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Talent and technology investment are the key ingredients in OSG GmbH’s pursuit of quality and success

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A global organisation like OSG Corporation hardly needs any introduction in the cutting tool industry, with its growth and experience spanning over 80 years since its foundation in 1938 and a production, sales and technology network in 33 countries. The company operates in the industrial environment, producing shaft tools for the entire industrial market with the automotive sector serving as their main customers, although they are seeing an increased demand from other industries including medical, dental, and IT.

Based in the southern town of Göppingen, OSG’s German manufacturing facility is over 5000 m2 and is also home to the OSG Academy, a technology centre for demonstrations including research and development for the German and European market.


Oliver Schunter, Head of Finance and Admin at OSG GmbH said: “Our main motivation in the German market is to support the local industry with our tools, which we produce in Germany. We want to run production 24 hours a day, seven days a week and implement this in single shift operations.”

Erhard Baltes, Production Manager at OSG GmbH said: “A big advantage that our customers get with our tools is a stable, consistent quality. Due to the many specific processes that we perform, the high number of measurements that we carry out, and the many tests that we conduct continuously, they almost always get the same quality tool.”

“To achieve our goal of increasing our production, we have improved and adapted a number of things. We have introduced consistently stable room temperature, very high grinding oil quality, very good air quality; this is often neglected. We have also focussed on program optimisation, correct selection of carbide types, and suitable grinding wheels for the respective carbide grade, and so it is a constant process to improve ourselves.”

“The ANCA software offers us many options when designing our tools. In the past few months, even years, we have tested various well-known market competitors of ANCA. We can play the ‘ANCA piano’ very well, so to speak.”

Oliver Schunter (left) and Erhard Baltes (right) in front of an ANCA TXcell Linear
Investing in employees and technology a key to success and sustainability

Oliver Schunter said: “We have taken the next step with the OSG Academy to offer additional services to customers. Workshops are held, training programs are facilitated, tests are conducted for customers in order to validate and use the tools they have produced and to then modify them.”

“Of course, the OSG Academy is not only used for our customers, but also importantly, for the further education and training of our own employees, so that they understand which products we manufacture, how they are used and what impact small differences in the product can have for an application.”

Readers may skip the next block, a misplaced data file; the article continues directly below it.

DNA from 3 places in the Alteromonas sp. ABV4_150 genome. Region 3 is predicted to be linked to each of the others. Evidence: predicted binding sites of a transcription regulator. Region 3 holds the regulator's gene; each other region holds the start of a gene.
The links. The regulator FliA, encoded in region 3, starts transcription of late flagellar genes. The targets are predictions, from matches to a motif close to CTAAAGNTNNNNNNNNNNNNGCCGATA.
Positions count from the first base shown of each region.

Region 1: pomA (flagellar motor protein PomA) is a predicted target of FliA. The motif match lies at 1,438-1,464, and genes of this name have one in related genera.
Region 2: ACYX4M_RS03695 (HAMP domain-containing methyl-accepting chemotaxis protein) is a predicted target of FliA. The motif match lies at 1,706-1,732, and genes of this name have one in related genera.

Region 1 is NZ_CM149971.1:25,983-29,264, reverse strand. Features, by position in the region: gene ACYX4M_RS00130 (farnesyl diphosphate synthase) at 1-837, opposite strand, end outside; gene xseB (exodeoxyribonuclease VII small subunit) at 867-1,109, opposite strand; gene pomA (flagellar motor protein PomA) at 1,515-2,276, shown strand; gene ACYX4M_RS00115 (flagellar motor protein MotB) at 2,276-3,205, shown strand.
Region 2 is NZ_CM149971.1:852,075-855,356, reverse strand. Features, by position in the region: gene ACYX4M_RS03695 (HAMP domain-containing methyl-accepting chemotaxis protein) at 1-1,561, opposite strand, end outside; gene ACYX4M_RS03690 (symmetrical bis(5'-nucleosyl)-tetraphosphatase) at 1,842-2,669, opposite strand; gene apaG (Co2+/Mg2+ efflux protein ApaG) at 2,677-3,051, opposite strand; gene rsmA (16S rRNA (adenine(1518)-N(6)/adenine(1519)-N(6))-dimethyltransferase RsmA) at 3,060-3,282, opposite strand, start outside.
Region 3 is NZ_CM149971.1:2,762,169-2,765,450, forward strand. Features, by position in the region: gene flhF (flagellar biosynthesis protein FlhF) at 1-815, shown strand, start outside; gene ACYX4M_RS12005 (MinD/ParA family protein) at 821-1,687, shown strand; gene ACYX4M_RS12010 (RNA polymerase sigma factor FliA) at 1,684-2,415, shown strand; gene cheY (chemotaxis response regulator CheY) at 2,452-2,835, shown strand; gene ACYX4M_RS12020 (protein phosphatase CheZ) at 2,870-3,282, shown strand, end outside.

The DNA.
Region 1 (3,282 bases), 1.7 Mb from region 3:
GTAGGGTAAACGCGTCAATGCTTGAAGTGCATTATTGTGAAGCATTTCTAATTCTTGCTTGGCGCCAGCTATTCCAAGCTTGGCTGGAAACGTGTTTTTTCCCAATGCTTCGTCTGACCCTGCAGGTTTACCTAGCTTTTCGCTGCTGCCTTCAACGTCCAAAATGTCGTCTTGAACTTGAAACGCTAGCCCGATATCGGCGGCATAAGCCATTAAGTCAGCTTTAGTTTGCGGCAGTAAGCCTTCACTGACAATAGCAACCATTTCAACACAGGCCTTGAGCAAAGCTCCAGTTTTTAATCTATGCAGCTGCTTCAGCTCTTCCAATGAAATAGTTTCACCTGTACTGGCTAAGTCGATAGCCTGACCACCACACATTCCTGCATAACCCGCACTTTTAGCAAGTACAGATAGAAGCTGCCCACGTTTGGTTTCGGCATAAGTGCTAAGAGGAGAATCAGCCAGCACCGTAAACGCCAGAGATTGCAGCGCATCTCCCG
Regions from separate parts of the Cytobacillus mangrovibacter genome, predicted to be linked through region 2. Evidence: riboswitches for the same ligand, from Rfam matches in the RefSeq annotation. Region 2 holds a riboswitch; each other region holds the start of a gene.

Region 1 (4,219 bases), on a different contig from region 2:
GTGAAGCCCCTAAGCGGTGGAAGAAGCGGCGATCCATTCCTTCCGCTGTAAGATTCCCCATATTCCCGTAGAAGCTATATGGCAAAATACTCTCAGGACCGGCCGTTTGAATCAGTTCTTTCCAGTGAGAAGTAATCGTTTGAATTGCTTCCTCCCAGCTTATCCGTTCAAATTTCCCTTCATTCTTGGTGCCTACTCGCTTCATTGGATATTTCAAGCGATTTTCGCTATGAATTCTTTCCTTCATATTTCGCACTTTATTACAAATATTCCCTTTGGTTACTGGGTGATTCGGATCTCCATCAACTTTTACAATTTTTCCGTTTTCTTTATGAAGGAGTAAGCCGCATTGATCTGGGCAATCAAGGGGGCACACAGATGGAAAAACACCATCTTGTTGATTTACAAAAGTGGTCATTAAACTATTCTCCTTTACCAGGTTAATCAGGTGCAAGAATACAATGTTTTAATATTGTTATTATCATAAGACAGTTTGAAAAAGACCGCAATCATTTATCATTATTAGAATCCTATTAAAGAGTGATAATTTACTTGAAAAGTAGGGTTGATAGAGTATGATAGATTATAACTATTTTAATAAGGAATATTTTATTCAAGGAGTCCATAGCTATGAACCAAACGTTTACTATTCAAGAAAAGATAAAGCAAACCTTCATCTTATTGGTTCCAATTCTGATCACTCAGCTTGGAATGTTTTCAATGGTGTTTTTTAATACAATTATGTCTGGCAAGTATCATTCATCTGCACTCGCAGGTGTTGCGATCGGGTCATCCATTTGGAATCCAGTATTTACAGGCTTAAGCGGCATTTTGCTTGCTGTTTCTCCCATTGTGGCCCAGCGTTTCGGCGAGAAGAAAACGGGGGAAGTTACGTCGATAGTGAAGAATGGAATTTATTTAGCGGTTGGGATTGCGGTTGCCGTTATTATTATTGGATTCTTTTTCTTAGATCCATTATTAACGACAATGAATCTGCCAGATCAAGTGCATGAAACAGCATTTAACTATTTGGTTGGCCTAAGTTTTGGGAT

“The fact that the employees face challenges and receive constant training and educate themselves means that our people have a chance to prove themselves every day – and in doing so, also increase their own value and thereby advance their careers,” Oliver concluded.

Erhard Baltes said: “Thanks to the optimisations we have made roughly two years ago, we have been able to increase our production by 33%. The goal is to increase this by another 25%.”

“We are constantly improving our processes and we cannot avoid making new investments. That means, in new machines, in new technologies, in training our employees – which of course are also costs for us. These are essential to survive in the market.”

“We invest in new ANCA machines, or machines in general; as we need the latest technology in order to constantly improve or maintain our quality. Due to the long running times of our machines, in some cases seven days a week, sometimes 24 hours, we simply have to compensate for this wear and tear. We are talking about machines that have a life span of around 10 years.”

“We currently have eight MX7s in Germany – five of which are linear machines, three of which still have the ballscrew. We don't notice a big difference in quality. The surfaces are also identical. We have two TX7+, a TX7 Linear, a TXcell, and two RX7s. That is a total of 16 ANCA grinding machines.”

“We use many robots to load the blanks into the grinding machines. It’s a process that goes on all night. Loading, unloading, grinding, digitising – all in the one process. The aim is to let the machine run from shortly before the end of the work day, at 4pm until the next morning at 7am when the next shift starts again.”

“I believe that the iView measuring system is a crucial tool on our ANCA machines, because it allows us to produce and reproduce our sometimes very complex contours with micron precision. This means that contours with a deviation of 5 microns can be generated, measured, and checked in the machine, in the tool clamping fixture. We don't have to set up anything or use an external measuring machine, giving us much more flexibility. That means the measuring points can be entirely generated in this way.”
The pursuit of quality through continuous improvement

Oliver Schunter said: “Our European boss Hideaki Osawa always emphasises that we should fulfil the following mission: Contribution to better manufacturing in your country. That means we try to get involved in the locally specific production and to improve them. Our goal is always constant improvement.”

Erhard Baltes agrees with Oliver, adding that “the most important reason why we do as much as possible here is the quality. We produce as much as possible in-house because customers expect highest quality, and the more we can do internally the better it is for the product.”

13 March 2020